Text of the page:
What is being conceived in all of us is a name meaning ‘God Is With Us’ - not just some of us ….. and more so, those we would exclude, to emphasise God’s preference for the poor. It means being with, being present, going out, sharing, asking, looking into one another’s eyes and getting to know one another. Pope Francis has in his way broken open the Church’s imagination to see love for the poor as a way of life, rather than a guilty obligation, a romanticised ideal, or intellectual exercise. He challenges us to break beyond the limits of “serving” the poor and draw near to them and remember them as friends. The shock and the scandal of the good news is ‘the furious love of God’ (Chesterton) who is the only God who loves those the corporate gods despise, the so-called sinners, the weak, the vulnerable, the marginalised, the slack ones, the ones who continue to fail. God is with us as never before in our flesh born of a woman in healing with a touch, forgiving with a word, instilling courage into hopeless hearts; betrayed by a kiss, put to death, but also raised. Those who have suffered losses this year will deeply feel the gaps and holes left by the death of a parent, child, sibling or dear friend. This God comes every day to touch those places of pain and suffering with compassion and love and enable us to recognise the face of Jesus in the many ‘others’ that cross our paths. Healing the wounds of the world will not come about by creating some amazing non-profit, promoting a grand, sweeping movement, or crafting amazing talking points, but through a series of personal undertakings by each one of us. This requires love not fear, dispossession from patriarchal values or humble presence. Remembering them as friends means not looking for big, glossy moments of change, but for opportunities to join in the rawness of everyday life. Ask not how you can be of service, but how you can be in friendship. God is always coming to us in surprising places and surprising [less expected] people to offer new life. It is not just about ministry and service to others but allow them to minister to us and reveal God’s face to us.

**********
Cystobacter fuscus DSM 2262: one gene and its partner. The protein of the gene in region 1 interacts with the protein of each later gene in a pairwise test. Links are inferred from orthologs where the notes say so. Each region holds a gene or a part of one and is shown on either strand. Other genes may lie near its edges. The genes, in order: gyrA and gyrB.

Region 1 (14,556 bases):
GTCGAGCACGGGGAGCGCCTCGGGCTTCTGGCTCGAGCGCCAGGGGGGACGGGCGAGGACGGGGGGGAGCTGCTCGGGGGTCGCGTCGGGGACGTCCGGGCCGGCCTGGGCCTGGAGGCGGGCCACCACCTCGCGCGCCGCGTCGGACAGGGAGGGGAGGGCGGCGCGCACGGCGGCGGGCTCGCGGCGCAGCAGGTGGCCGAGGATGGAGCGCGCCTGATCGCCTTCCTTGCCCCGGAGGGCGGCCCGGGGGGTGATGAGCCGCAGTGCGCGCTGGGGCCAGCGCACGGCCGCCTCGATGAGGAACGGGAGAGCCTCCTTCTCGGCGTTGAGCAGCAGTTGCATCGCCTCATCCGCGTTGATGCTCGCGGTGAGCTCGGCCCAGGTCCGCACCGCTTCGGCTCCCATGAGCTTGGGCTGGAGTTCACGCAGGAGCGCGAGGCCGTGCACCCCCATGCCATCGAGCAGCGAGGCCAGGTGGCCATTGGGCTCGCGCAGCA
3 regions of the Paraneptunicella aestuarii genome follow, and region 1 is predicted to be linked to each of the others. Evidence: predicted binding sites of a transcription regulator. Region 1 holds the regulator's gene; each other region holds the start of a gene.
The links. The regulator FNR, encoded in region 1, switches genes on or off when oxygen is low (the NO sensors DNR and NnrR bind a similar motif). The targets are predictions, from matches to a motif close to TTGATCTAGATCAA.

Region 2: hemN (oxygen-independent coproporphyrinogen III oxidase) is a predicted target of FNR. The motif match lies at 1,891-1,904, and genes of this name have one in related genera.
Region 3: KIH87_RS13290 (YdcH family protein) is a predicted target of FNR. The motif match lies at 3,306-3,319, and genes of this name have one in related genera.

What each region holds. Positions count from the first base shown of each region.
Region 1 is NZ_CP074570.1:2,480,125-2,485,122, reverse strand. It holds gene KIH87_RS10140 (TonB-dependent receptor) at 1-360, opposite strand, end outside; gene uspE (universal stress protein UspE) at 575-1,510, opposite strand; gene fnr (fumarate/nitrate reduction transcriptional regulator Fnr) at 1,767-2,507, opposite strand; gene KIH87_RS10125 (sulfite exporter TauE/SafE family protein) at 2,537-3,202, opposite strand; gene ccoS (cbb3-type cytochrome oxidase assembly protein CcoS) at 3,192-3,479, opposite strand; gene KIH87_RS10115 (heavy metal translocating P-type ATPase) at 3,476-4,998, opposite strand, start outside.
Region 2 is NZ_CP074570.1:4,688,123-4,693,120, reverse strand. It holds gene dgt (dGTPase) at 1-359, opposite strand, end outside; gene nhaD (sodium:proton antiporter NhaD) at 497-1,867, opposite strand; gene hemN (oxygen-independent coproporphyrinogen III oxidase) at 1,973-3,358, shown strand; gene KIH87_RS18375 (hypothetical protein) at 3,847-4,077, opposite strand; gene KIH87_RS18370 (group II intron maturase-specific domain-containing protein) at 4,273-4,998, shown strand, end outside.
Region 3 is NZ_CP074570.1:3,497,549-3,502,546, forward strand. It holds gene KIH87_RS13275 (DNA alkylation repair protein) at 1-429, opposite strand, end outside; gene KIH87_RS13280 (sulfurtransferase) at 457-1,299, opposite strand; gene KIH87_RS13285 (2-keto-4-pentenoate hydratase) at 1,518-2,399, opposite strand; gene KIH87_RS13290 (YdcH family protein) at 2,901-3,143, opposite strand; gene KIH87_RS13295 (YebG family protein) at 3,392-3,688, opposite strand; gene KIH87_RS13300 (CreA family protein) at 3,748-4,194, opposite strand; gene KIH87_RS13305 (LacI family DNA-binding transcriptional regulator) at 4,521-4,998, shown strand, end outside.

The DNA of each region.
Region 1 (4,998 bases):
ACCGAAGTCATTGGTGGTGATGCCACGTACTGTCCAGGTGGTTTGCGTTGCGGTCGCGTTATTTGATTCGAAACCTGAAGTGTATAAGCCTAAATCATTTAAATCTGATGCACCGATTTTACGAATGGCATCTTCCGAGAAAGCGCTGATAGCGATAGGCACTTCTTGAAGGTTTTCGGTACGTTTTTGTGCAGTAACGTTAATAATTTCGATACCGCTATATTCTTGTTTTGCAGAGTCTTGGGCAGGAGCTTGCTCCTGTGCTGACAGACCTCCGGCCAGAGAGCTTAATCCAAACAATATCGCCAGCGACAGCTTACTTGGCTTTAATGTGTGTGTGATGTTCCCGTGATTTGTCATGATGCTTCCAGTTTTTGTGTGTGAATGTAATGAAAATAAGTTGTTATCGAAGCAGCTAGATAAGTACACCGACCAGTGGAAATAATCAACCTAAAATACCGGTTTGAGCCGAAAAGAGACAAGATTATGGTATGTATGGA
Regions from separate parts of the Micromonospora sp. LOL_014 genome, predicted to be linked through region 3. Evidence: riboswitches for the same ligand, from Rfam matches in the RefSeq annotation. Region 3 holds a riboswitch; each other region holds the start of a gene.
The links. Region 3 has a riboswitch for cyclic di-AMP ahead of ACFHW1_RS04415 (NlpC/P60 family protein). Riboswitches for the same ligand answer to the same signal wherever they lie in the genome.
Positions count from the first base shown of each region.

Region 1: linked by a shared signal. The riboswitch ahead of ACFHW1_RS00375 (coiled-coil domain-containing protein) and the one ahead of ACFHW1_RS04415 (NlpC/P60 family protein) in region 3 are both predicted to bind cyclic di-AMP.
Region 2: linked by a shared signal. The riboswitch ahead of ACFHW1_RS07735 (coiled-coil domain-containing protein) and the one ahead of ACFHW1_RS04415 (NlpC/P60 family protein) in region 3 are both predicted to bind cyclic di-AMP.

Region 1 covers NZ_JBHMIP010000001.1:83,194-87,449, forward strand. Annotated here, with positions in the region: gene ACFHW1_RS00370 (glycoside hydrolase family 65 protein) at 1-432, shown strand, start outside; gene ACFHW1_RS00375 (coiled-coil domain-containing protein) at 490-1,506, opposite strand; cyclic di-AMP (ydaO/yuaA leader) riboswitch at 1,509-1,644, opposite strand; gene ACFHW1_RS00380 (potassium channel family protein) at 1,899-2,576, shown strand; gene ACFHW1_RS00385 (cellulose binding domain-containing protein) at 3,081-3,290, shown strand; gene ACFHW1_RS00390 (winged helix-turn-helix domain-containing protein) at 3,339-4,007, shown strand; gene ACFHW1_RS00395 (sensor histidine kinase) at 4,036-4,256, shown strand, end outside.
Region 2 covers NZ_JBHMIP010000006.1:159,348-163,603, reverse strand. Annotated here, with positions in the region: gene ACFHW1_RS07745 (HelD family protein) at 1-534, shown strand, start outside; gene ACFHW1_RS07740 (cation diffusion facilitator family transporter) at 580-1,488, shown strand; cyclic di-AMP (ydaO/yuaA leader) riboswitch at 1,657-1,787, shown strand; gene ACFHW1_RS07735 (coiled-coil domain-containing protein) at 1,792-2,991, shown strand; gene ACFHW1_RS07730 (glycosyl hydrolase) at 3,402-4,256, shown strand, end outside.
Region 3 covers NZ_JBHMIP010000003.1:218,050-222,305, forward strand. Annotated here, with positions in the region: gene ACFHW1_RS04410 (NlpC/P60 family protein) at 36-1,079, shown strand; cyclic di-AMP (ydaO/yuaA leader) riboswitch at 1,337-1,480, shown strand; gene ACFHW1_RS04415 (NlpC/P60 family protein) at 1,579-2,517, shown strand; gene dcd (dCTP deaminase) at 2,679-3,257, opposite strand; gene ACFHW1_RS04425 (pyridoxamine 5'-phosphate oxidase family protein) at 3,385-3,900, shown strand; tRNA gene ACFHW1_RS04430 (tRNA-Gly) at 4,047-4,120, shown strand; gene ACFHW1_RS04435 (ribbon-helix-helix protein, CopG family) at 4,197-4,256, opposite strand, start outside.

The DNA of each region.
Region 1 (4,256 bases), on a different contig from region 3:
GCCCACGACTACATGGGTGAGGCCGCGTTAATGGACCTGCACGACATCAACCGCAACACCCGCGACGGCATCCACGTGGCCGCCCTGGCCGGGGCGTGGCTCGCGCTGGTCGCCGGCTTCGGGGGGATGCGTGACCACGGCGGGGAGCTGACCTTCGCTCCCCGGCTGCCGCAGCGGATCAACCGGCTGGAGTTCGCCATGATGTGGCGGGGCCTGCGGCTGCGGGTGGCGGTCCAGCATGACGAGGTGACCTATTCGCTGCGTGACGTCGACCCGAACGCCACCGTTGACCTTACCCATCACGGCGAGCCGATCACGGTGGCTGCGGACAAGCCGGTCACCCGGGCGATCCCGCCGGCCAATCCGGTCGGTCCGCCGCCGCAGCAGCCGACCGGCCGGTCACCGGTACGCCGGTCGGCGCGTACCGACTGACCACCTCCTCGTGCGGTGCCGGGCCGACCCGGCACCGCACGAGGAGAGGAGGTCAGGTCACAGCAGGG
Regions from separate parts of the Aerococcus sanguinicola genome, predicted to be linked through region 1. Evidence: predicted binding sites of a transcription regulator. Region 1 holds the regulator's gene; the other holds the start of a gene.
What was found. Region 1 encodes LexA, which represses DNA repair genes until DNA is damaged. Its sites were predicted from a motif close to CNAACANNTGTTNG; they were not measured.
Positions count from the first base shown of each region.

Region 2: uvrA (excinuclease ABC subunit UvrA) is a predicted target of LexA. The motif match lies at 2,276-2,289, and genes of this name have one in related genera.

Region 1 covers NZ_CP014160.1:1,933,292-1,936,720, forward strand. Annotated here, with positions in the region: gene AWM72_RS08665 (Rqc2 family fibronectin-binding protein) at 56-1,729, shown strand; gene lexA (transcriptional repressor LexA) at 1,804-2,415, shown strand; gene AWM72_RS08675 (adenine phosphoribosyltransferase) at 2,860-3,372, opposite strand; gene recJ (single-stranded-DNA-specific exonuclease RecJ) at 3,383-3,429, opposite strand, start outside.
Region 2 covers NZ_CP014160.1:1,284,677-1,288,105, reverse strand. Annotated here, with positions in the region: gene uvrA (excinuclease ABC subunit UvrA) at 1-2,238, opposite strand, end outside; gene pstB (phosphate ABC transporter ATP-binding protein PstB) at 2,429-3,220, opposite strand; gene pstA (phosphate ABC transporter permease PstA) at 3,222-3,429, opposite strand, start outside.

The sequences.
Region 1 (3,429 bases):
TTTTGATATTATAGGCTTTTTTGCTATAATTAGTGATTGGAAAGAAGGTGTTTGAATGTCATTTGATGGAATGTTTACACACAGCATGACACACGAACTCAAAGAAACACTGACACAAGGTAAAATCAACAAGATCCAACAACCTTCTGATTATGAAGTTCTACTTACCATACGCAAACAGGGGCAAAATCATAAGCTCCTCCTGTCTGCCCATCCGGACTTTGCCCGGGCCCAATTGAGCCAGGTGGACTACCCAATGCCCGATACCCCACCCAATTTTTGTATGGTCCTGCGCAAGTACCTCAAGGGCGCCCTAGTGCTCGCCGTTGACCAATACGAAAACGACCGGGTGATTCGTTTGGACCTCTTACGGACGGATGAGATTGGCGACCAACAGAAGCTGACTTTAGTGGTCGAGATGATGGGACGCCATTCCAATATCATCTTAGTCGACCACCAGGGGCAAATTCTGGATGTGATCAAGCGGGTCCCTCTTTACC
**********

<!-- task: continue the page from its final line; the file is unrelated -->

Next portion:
Joseph does not get much attention in the Church, Matthew begins with him at centre stage. There are no angelic annunciations, Mary and Elizabeth embracing, or shepherds and innkeepers. Joseph receives God’s revelation in his dreams. Naming the child, ‘Jesus’ (the liberator), and ‘Emmanuel’ (God is with us and will be with us), tells us that the chill of our world has been pierced by a love that will not let go of us. Matthew begins with a baby who is ‘God with us,’ and the gospel ends with the promise that this ’child’ will be with us till the end of time. We might ponder with Joseph the meaning of the name of Jesus, ‘he will save,’ and ‘is saving’ and it is God who is acting here in our world and in our lives – even when we fall short. The good news is that God responds to faithfulness by generating new life. Joseph is a sign of the many who practise faithfulness without fuss or fanfare. It is repeated in peoples’ lives over and over again in our parishes, local communities, cities and rural places. They do not look for big, glossy moments of change, but seek opportunities to enter into the messiness and rawness of peoples’ lives.